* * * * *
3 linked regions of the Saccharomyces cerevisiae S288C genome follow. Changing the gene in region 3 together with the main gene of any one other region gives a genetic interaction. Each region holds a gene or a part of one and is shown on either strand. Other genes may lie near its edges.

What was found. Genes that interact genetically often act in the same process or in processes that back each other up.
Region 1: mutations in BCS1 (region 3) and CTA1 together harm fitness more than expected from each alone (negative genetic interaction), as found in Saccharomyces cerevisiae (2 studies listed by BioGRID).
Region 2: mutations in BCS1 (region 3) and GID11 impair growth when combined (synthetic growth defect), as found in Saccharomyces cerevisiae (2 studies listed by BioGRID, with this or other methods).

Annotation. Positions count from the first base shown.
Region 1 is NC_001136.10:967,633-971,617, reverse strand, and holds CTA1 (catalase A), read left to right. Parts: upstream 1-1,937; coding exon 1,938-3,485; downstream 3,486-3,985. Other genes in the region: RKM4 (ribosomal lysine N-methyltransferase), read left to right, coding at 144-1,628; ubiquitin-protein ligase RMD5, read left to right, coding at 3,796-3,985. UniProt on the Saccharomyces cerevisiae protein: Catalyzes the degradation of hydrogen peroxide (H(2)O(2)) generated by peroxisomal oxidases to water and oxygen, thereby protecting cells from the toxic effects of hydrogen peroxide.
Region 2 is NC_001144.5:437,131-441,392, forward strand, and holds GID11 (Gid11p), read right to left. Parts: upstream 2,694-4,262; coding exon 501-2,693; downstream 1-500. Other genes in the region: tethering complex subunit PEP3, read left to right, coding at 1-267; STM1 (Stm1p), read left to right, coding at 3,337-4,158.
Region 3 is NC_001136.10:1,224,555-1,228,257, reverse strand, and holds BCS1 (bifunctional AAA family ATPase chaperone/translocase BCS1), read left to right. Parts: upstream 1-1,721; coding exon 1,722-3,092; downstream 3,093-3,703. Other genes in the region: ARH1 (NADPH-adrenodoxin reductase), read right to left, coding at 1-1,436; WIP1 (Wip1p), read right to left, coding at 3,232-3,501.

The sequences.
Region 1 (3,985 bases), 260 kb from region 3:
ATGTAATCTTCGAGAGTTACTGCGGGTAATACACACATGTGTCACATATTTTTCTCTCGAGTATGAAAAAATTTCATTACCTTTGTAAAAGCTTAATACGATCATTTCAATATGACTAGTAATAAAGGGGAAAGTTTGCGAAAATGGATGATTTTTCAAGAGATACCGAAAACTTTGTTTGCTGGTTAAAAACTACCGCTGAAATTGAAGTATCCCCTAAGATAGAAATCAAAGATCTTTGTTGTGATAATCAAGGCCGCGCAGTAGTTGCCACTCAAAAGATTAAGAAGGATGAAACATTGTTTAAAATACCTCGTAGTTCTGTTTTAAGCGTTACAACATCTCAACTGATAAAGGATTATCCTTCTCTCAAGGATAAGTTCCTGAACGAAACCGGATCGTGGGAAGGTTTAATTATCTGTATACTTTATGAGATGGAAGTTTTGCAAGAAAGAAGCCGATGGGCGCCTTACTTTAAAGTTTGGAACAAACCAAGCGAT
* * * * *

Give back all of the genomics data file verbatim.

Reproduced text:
3 linked regions of the Saccharomyces cerevisiae S288C genome follow. Changing the gene in region 3 together with the main gene of any one other region gives a genetic interaction. Each region holds a gene or a part of one and is shown on either strand. Other genes may lie near its edges.

What was found. Genes that interact genetically often act in the same process or in processes that back each other up.
Region 1: mutations in BCS1 (region 3) and CTA1 together harm fitness more than expected from each alone (negative genetic interaction), as found in Saccharomyces cerevisiae (2 studies listed by BioGRID).
Region 2: mutations in BCS1 (region 3) and GID11 impair growth when combined (synthetic growth defect), as found in Saccharomyces cerevisiae (2 studies listed by BioGRID, with this or other methods).

Annotation. Positions count from the first base shown.
Region 1 is NC_001136.10:967,633-971,617, reverse strand, and holds CTA1 (catalase A), read left to right. Parts: upstream 1-1,937; coding exon 1,938-3,485; downstream 3,486-3,985. Other genes in the region: RKM4 (ribosomal lysine N-methyltransferase), read left to right, coding at 144-1,628; ubiquitin-protein ligase RMD5, read left to right, coding at 3,796-3,985. UniProt on the Saccharomyces cerevisiae protein: Catalyzes the degradation of hydrogen peroxide (H(2)O(2)) generated by peroxisomal oxidases to water and oxygen, thereby protecting cells from the toxic effects of hydrogen peroxide.
Region 2 is NC_001144.5:437,131-441,392, forward strand, and holds GID11 (Gid11p), read right to left. Parts: upstream 2,694-4,262; coding exon 501-2,693; downstream 1-500. Other genes in the region: tethering complex subunit PEP3, read left to right, coding at 1-267; STM1 (Stm1p), read left to right, coding at 3,337-4,158.
Region 3 is NC_001136.10:1,224,555-1,228,257, reverse strand, and holds BCS1 (bifunctional AAA family ATPase chaperone/translocase BCS1), read left to right. Parts: upstream 1-1,721; coding exon 1,722-3,092; downstream 3,093-3,703. Other genes in the region: ARH1 (NADPH-adrenodoxin reductase), read right to left, coding at 1-1,436; WIP1 (Wip1p), read right to left, coding at 3,232-3,501.

The sequences.
Region 1 (3,985 bases), 260 kb from region 3:
ATGTAATCTTCGAGAGTTACTGCGGGTAATACACACATGTGTCACATATTTTTCTCTCGAGTATGAAAAAATTTCATTACCTTTGTAAAAGCTTAATACGATCATTTCAATATGACTAGTAATAAAGGGGAAAGTTTGCGAAAATGGATGATTTTTCAAGAGATACCGAAAACTTTGTTTGCTGGTTAAAAACTACCGCTGAAATTGAAGTATCCCCTAAGATAGAAATCAAAGATCTTTGTTGTGATAATCAAGGCCGCGCAGTAGTTGCCACTCAAAAGATTAAGAAGGATGAAACATTGTTTAAAATACCTCGTAGTTCTGTTTTAAGCGTTACAACATCTCAACTGATAAAGGATTATCCTTCTCTCAAGGATAAGTTCCTGAACGAAACCGGATCGTGGGAAGGTTTAATTATCTGTATACTTTATGAGATGGAAGTTTTGCAAGAAAGAAGCCGATGGGCGCCTTACTTTAAAGTTTGGAACAAACCAAGCGAT